What sort of things did you hear on the radio about him?
 
Brigitte: Only that it happened, but I wasn't there to catch it. And this is, candy is something that was so precious in those years, because sugar was also brought into Berlin because, where do you get it? In West Germany, so it was brought in. It was precious to all the things that the bakers made, the various manufacturers of food would produce. So you got it in a ration card, hundred gram on this ticket today if you were lucky and you were there early. You should've seen the food lines that were. My mother had my brother and myself standing in line and she would be in the third line someplace you know because each store, like it wasn't a supermarket like we have here. It was as grocery store, a bread store, and so on and they were yes in walking distance on our street, but you still had to be there. So, we stood there and my mother would come and see how close we were to getting it, but that's what you did. They gave you a hundred grams of this. Well, my mother had a pantry, which she locked. Well, being me, I found me a way to get a key, you know, that my fingers don't turn the proper way, but it's what we call, (inaudible @ 42:24) And you put it into these very simple locks and you open it. Well, she wondered where the sugar went, the little she had; the milk, powdered milk and I think poppy seeds, I loved. And I mix it together and it was sometimes my food, you know. When my mother was perhaps was shopping and I came out of school, so I knew how to open that thing and she wondered, and then of course I hid it, the key. And so she figured, well okay, I lock the kitchen door. Well, she did but what she didn't realize is or thought of, and it was a little window because when I came back in 1960 and looked at that little window and knew I had crawled through it in '48 to get to my locked. I had a chair here, went through head first, hip, this way 'cause this way I couldn't do it, so this way, walk down head first, went to. Fun. She still wondered how come that somebody could do that. And she never found out 'til she visited me in California. Then I told her.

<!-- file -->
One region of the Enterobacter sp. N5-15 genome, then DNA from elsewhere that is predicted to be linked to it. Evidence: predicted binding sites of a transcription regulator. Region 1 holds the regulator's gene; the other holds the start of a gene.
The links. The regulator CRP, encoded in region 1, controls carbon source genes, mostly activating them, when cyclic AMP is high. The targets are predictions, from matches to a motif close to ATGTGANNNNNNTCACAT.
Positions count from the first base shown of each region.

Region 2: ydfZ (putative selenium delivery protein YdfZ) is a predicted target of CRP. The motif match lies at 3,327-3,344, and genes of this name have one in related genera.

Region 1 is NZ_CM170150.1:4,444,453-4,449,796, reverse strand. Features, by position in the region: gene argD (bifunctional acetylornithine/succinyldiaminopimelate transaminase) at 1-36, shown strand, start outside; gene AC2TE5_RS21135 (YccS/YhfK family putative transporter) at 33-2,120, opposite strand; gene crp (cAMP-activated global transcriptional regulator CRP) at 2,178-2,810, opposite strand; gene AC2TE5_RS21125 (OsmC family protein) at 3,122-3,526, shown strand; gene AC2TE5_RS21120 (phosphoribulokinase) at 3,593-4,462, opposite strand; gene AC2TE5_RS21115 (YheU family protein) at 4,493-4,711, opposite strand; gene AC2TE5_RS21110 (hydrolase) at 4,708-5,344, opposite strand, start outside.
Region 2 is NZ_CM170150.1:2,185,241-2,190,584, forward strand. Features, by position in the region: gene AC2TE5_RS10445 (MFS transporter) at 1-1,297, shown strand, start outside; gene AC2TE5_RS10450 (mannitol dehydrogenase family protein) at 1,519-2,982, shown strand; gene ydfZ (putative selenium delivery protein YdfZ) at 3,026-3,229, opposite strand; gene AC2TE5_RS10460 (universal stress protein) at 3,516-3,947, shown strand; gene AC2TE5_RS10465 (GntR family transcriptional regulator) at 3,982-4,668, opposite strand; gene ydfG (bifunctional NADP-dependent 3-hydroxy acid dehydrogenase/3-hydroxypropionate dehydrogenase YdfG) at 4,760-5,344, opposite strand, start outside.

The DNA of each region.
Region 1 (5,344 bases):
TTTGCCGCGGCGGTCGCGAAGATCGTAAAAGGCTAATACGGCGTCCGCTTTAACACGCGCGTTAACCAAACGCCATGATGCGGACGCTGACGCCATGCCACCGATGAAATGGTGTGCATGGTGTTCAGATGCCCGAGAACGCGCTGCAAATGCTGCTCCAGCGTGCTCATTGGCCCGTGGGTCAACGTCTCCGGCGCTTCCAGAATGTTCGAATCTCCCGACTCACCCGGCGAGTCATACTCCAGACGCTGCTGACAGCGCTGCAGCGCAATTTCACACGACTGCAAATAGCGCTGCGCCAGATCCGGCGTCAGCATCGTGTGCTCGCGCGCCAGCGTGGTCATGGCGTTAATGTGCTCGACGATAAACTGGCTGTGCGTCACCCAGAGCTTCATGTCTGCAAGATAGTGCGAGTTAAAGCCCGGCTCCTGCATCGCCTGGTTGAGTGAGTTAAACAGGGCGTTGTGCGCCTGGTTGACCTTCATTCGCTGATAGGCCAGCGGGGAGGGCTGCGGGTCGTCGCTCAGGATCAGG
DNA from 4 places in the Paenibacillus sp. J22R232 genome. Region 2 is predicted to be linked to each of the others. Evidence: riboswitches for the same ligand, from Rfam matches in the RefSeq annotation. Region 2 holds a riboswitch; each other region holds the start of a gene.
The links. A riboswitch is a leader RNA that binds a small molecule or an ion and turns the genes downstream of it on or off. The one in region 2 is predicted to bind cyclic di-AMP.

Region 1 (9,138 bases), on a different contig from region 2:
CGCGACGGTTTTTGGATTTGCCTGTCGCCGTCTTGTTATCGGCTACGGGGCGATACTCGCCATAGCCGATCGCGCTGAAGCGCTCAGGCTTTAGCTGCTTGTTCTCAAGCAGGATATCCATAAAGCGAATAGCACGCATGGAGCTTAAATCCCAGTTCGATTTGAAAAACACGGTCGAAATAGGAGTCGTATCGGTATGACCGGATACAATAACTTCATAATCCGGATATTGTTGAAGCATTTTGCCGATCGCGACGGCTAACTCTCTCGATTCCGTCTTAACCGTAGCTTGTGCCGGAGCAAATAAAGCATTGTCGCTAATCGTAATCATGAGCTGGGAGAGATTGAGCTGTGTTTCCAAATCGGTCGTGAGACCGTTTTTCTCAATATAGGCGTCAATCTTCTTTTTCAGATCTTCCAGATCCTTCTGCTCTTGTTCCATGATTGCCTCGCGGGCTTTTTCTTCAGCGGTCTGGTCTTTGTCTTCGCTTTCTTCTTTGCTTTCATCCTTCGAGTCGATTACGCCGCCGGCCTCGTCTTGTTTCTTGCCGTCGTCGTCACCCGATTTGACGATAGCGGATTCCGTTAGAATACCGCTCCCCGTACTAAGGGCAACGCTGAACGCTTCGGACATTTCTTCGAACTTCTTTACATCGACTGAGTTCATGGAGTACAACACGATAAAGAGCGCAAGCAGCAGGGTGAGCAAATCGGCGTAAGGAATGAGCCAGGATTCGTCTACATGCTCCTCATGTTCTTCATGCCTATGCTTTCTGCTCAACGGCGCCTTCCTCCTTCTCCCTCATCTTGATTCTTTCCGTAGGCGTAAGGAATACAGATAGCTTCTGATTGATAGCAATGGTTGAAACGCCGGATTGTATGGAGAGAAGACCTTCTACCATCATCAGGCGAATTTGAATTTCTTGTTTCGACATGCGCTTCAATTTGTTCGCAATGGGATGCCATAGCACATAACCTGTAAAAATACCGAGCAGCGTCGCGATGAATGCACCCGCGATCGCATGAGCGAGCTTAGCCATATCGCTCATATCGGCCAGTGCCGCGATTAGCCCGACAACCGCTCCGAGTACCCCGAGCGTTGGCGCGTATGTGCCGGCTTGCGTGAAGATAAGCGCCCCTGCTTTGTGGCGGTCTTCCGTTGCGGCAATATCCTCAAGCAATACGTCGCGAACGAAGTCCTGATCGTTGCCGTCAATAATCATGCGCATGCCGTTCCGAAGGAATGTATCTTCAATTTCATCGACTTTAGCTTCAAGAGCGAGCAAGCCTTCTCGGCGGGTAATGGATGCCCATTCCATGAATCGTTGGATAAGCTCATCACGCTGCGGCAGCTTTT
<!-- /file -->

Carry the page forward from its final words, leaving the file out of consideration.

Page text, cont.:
Were you jealous of those children?
 
Brigitte: No. That's something I have never. I share. I don't like to be jealous.
 
But when you're ten?
 
Brigitte: No. I didn't. I had enough. And also during that time, and I was about 12 or 13 years old in that big garden type situation, I would have the kids play stories, you know, give a performance. And I was also teaching them how to do calisthenics. And I mean, we were too busy to be jealous. We were busy. But we knew. We knew what's going on in a way, but I couldn't put a stamp of truth on it because it is something that you hear occasionally, but you don't, now can't prove it, you know.
 
How did the children of Berlin react to the thought of the candy bomber?